Fabrication Of Vacuum-Formed Sockets For Limb Prostheses
Roy Snelson, C.P.O. *
It seems to be self-evident that the fit and alignment of an artificial leg are the most important technical factors that enter into the success of individual cases. These two factors are interdependent to a certain extent.
The evaluation of the relationship between the patient and the prosthesis, on both a clinical, individual basis and on a research basis, has been a most difficult problem. Through the years a number of attempts have been made to develop transparent sockets to make these evaluations more reliable.
The Navy Prosthetics Research Laboratory used sockets made of Plexiglas in their studies of above-knee fittings in the 'Fifties and the J. E. Hanger Company of Atlanta in their pioneering work with the total-contact above-knee sockets in the early 'Sixties used Plexiglas, but fabrication of sockets with this material required an extraordinary amount of time because it was not possible to form a socket from a single piece of the material.
The Army Medical Biomechanical Research Laboratory proposed a method of casting a clear socket using an acrylic 2, but the technique required relatively expensive materials and such extreme care for satisfactory results to be obtained that it was not adopted by others.
New York University later developed a simpler technique for casting transparent sockets with polyester resins 1, but the process is sufficiently tedious and time-consuming that it has not been adopted for routine clinical use.
In 1970 with fiscal support from SRS*, a research group at Rancho Los Amigos Hospital developed a practical, efficient method of making transparent sockets by vacuum-forming polycarbonate sheet over a male model. The original technique was reported in the March 1972 issue of Orthotics and Prosthetics. Subsequent experience with polycarbonate indicates that its best use in prosthetics is probably as a check socket, because of the problem of attaching it to an endoskeletal type of prosthesis for long periods of use.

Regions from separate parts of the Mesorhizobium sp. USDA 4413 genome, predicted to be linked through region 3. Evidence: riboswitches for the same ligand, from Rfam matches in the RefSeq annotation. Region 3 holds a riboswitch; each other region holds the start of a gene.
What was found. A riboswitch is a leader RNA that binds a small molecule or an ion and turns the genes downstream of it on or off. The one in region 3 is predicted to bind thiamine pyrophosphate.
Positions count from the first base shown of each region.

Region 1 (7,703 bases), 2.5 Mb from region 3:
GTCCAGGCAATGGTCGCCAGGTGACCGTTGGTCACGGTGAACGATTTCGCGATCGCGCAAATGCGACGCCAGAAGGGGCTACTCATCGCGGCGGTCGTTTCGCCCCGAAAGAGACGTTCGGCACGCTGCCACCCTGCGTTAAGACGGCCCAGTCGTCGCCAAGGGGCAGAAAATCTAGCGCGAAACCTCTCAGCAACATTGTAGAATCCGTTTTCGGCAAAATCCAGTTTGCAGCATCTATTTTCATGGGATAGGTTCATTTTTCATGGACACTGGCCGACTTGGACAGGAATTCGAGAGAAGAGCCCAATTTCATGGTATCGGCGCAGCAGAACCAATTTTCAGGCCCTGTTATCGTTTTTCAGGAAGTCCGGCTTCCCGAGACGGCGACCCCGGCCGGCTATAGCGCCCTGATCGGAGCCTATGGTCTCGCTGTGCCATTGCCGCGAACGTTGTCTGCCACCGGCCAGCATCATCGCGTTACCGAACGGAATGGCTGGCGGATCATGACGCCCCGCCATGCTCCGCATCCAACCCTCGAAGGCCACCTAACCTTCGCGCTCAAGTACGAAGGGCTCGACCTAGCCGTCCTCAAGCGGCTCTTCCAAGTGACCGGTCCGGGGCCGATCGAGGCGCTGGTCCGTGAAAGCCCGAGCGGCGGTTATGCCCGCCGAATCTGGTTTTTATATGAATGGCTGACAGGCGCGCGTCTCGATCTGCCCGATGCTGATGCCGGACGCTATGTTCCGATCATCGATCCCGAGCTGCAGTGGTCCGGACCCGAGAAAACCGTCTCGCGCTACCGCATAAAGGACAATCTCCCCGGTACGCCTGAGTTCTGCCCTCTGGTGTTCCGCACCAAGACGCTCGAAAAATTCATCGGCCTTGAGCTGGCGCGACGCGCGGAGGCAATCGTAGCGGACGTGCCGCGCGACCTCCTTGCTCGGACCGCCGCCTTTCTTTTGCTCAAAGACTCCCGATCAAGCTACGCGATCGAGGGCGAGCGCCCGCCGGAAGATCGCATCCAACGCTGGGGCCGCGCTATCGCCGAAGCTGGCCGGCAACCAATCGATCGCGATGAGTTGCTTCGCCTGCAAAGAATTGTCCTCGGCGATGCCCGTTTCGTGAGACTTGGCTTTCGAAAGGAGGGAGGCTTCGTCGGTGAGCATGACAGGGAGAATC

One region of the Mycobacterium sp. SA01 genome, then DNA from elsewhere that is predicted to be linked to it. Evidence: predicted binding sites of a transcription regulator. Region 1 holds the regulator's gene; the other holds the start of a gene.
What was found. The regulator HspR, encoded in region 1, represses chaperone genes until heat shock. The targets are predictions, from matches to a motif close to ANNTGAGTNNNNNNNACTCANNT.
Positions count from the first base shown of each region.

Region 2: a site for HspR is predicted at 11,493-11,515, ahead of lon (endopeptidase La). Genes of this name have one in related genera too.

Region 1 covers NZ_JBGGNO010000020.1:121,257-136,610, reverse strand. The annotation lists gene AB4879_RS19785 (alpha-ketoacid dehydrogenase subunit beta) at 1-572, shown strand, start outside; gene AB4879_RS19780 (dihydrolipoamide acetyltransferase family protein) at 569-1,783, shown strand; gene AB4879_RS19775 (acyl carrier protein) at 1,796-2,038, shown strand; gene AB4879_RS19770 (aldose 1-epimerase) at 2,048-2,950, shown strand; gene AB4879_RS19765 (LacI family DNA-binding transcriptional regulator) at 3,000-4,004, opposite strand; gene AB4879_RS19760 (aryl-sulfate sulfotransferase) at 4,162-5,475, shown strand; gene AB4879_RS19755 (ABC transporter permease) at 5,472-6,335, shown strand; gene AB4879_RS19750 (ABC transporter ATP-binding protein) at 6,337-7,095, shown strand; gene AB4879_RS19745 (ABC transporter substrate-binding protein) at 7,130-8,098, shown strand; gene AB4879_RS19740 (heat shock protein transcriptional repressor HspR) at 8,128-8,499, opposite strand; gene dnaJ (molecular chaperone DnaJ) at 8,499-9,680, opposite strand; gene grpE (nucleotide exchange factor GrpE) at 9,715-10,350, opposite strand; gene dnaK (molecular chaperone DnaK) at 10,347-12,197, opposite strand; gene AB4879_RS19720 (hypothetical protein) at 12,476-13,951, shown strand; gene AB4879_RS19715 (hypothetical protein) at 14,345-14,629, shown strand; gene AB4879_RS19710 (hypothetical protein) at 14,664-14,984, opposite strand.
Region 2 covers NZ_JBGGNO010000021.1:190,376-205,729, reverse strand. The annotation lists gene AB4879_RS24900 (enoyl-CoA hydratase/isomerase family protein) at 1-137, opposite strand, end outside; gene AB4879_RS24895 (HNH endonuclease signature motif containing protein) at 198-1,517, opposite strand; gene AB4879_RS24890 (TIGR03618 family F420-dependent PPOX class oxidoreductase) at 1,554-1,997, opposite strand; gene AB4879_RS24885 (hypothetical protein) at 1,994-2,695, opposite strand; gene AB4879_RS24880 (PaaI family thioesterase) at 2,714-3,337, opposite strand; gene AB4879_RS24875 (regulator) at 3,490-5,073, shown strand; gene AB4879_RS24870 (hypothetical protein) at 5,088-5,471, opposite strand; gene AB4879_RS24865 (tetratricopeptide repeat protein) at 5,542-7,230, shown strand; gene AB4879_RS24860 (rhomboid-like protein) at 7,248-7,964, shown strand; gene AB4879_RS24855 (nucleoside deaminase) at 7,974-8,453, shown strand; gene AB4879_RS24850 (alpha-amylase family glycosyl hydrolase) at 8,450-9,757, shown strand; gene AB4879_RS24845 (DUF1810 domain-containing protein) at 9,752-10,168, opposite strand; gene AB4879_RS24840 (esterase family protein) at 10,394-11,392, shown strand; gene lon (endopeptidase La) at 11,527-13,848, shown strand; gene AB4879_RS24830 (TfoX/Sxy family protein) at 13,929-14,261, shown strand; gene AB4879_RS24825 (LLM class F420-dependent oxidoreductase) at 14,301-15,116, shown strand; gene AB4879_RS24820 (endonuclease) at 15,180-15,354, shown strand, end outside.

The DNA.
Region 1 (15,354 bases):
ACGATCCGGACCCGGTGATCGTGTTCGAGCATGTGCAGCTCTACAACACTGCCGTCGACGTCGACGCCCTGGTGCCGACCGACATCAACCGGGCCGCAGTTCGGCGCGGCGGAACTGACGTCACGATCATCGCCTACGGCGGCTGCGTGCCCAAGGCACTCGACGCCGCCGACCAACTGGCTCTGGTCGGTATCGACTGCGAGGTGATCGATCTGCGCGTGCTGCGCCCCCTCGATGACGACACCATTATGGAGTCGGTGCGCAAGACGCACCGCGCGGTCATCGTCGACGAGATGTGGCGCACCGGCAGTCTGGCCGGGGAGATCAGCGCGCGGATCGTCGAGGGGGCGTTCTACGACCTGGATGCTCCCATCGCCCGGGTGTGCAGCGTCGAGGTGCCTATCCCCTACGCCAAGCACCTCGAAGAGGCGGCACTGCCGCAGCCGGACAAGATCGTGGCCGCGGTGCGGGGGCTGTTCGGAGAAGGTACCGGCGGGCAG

This advantage alone justifies use of vacuum-formed sockets, but the method is also applicable to other plastic materials. Furthermore, vacuum-formed sockets are useful for teaching.
This manual covers the fabrication and use of check sockets made of transparent polycarbonate** sheet, and suggest methods of fastening the socket to the rest of the prosthesis when temporary use is desired.
Unfortunately, polycarbonate absorbs water from the atmosphere, and to avoid the formation of bubbles and other imperfections during molding it is necessary to remove the moisture prior to vacuum-forming the plastic sheet. The time required to remove the heat varies with thickness of the plastic sheet and the humidity. During the course of the experiments it was found that material 3/8" thick could be rendered free of moisture when subjected to a temperature of 275° F. for 36 hours. A second-hand pizza oven proved to be quite satisfactory for this purpose.
The only special pieces of equipment needed not found in most prosthetics and orthotics facilities are a workstand and frames to hold the sheet plastic and tapered mandrels for use in making the male model. Each of the items can be fabricated easily and very inexpensively in a prosthetics facility.
The simple workstand made of wood and pipe provides a base for the positive cast and a point of entry for the airflow into the vacuum system.
A foot-operated valve in the vacuum line makes control of the vacuum easier for the operator, and a water trap should be installed between the air entry and the foot-operated valve to prevent an accumulation of moisture in the vacuum tank.
Metal frames are required so that a firm grip can be provided around the periphery of the plastic sheet during the drawing process. Two ordinary "C" clamps have been found to be satisfactory in holding the assembly together. Steel or aluminum material 1/8" thick provides adequate stiffness.